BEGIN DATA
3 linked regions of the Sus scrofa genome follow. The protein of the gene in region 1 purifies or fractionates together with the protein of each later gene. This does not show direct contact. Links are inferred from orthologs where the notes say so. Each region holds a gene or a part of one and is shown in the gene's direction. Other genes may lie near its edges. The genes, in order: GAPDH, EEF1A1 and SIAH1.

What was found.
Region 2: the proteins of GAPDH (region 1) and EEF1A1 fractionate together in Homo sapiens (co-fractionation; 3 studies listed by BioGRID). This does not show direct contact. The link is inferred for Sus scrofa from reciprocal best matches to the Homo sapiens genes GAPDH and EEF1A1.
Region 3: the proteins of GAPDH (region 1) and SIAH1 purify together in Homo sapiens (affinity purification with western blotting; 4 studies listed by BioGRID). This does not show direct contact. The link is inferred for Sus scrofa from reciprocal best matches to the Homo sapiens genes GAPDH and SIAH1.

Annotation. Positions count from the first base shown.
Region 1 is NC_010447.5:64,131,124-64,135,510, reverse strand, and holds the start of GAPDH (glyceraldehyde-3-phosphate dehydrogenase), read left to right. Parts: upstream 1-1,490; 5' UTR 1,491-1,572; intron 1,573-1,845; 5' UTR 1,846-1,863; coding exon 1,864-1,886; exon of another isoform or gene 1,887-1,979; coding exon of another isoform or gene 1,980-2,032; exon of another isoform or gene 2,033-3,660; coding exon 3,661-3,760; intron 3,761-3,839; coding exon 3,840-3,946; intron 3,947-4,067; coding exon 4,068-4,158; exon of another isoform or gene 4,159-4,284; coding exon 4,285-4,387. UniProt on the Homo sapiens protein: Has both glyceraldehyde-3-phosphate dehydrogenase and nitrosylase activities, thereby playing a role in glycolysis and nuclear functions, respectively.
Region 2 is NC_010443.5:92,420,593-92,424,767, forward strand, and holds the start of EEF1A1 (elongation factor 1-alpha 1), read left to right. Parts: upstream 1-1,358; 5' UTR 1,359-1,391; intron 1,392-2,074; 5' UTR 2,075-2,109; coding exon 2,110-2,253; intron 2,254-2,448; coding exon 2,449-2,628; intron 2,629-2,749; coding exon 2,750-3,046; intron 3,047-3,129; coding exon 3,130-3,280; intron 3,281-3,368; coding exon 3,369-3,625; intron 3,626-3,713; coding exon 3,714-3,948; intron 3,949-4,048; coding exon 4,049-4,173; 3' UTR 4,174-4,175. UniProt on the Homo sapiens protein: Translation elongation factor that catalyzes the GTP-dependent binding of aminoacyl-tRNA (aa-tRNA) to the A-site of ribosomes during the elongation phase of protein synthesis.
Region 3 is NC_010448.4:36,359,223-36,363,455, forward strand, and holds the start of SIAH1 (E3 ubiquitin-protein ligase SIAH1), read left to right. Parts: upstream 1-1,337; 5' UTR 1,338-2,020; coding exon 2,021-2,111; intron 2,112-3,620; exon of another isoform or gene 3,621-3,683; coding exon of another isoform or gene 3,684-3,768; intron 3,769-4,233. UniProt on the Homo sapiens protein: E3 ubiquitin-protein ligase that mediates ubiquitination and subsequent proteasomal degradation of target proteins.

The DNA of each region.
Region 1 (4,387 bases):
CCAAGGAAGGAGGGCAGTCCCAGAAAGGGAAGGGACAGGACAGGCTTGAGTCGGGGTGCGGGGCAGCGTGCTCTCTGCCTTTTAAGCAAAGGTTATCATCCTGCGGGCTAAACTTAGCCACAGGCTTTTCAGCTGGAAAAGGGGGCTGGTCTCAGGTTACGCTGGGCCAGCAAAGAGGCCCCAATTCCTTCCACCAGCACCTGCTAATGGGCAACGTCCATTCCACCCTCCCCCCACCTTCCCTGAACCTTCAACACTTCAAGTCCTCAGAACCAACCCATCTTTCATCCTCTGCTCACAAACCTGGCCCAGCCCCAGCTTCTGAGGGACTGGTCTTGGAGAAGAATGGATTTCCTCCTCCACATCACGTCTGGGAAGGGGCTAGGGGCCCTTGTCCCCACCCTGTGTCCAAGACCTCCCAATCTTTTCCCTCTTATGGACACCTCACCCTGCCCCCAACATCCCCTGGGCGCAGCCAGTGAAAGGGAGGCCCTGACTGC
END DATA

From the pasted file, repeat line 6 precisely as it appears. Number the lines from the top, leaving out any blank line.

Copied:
Region 1 is NC_010447.5:64,131,124-64,135,510, reverse strand, and holds the start of GAPDH (glyceraldehyde-3-phosphate dehydrogenase), read left to right. Parts: upstream 1-1,490; 5' UTR 1,491-1,572; intron 1,573-1,845; 5' UTR 1,846-1,863; coding exon 1,864-1,886; exon of another isoform or gene 1,887-1,979; coding exon of another isoform or gene 1,980-2,032; exon of another isoform or gene 2,033-3,660; coding exon 3,661-3,760; intron 3,761-3,839; coding exon 3,840-3,946; intron 3,947-4,067; coding exon 4,068-4,158; exon of another isoform or gene 4,159-4,284; coding exon 4,285-4,387. UniProt on the Homo sapiens protein: Has both glyceraldehyde-3-phosphate dehydrogenase and nitrosylase activities, thereby playing a role in glycolysis and nuclear functions, respectively.